How Queensland’s water system works
Water is a precious resource for all Queenslanders: it preserves our environment, sustains our communities and is a vital input for the farming and mining industries which are the backbone of our rural economies.
Our role in regulating Queensland’s water resources involves working closely with First Nations peoples, landholders, irrigators, water service providers and other stakeholders.
We focus on the following key areas to deliver sustainable management of our water resources:
- Water planning that balances the needs of water users and the environment
- Ensuring the people of Queensland have access to safe and reliable drinking water and recycled water supplies
- Improving water security for both drinking and non-drinking purposes
- Facilitating efficient water markets to stimulate economic development in regional communities
- Ensuring the safety of dam infrastructure and downstream people and property
- Enabling fairness, transparency and accountability of water systems through high-quality data collection and visibility
Water in Queensland
Surface water dominates our water supply sources.
However, groundwater plays an important role as well, especially for inland areas of the state.
We also treat and recycle wastewater in Queensland which is used to irrigate community parks and gardens, as well as in industrial and agricultural applications. We also access other sources where they are available or needed, such as desalinated seawater.
Almost 7 million megalitres of water in Queensland is currently available for use across the state.
In addition to this, just more than 3 million megalitres of identified water is unallocated and set aside for future use.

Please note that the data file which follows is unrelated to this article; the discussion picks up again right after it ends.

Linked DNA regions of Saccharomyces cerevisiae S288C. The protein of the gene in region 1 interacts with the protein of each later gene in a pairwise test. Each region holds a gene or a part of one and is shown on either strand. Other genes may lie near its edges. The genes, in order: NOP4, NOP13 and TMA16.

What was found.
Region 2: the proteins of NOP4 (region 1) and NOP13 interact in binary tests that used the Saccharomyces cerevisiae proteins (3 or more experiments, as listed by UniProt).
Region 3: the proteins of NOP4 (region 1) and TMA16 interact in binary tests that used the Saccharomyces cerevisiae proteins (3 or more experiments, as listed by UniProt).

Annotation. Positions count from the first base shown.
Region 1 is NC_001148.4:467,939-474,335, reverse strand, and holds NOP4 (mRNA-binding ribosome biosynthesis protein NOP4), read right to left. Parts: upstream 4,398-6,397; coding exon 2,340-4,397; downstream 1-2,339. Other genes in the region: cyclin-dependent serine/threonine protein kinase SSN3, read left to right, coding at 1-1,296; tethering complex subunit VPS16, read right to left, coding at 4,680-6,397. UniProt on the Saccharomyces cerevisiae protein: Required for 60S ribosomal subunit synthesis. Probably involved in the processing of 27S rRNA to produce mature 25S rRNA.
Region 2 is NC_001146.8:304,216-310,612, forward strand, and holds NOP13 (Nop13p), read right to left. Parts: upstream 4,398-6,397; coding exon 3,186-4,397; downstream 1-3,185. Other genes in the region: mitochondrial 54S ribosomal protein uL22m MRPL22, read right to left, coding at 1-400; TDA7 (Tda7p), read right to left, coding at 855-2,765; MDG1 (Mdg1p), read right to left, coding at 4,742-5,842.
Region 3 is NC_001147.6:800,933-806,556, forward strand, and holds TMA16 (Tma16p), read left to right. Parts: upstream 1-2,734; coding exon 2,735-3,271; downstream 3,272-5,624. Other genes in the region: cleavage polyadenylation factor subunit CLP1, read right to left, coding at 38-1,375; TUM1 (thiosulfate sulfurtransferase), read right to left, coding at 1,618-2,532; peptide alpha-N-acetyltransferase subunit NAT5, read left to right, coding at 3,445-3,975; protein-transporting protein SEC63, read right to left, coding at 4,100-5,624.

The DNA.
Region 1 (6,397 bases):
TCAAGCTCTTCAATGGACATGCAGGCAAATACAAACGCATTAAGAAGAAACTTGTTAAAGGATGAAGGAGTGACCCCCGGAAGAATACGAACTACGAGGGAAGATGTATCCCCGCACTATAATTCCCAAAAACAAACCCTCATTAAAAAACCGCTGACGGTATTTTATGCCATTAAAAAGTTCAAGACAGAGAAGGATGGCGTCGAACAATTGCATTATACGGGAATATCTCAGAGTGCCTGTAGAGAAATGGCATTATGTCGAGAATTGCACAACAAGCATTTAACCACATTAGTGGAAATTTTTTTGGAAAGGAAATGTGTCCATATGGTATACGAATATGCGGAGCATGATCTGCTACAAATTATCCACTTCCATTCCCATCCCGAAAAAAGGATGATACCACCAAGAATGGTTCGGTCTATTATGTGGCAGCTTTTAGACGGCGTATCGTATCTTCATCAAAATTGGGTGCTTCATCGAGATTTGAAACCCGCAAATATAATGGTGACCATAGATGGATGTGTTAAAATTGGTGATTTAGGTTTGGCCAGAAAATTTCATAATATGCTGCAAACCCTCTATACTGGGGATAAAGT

More than half of the state’s water is used by the agricultural sector with irrigated agriculture worth nearly $4 billion.
Access to this water relies heavily on rainfall which is highly seasonal and varies considerably year to year. The dams and weirs located across the state help to get the most from these resources.
Queensland is divided into 22 water plan areas to balance the needs of water users (e.g. towns, agriculture and other industries) and the environment at a catchment level. As the Great Artesian Basin covers a large proportion of Queensland, a 23rd water plan manages this water resource.
Underpinned by science and community consultation, water plans meet cultural, social, economic and environmental outcomes specific to the catchment.
Roles and responsibilities
The Australian Constitution recognises the right to regulate a State’s water resource lies with the individual State.
Queensland’s regulatory framework for the management of water resources is established in the Water Act 2000, which provides the bases for catchment-based water planning.
The department has a lead role in allocating water for use within a catchment, regulating the quality of drinking water treatment and overseeing the storage and distribution of water.
Queensland’s dams, weirs, treatment plants and other infrastructure are generally owned and operated by government owned corporations–Seqwater in South East Queensland and Sunwater elsewhere in Queensland. Seqwater is also responsible for long term water supply planning for South East Queensland.
In some circumstances, this infrastructure is owned by private entities such as mining companies and local councils.
Outside of South East Queensland, Sunwater owns most of the bulk water infrastructure.
For shared water resources like the Murray-Darling Basin, the Commonwealth Government and relevant State governments have special arrangements to work together to ensure efficient and sustainable water management.
Bulk water supply
In South East Queensland there are 5 providers of water and sewerage services across the 11 local council areas, who buy treated bulk water from Seqwater and provide water to homes and businesses.
Outside of South East Queensland, local councils are responsible for providing these services to households and businesses. Some of these councils own their own water supply infrastructure and are responsible for water supply planning for their region.
Some areas have local water boards which carry out a range of local water activities, including water supply.
There are 174 registered service providers state-wide, ranging from very small, remote providers to large utilities serving millions of people in South East Queensland.
- Read about water pricing in Queensland.
Last updated: 14 Oct 2022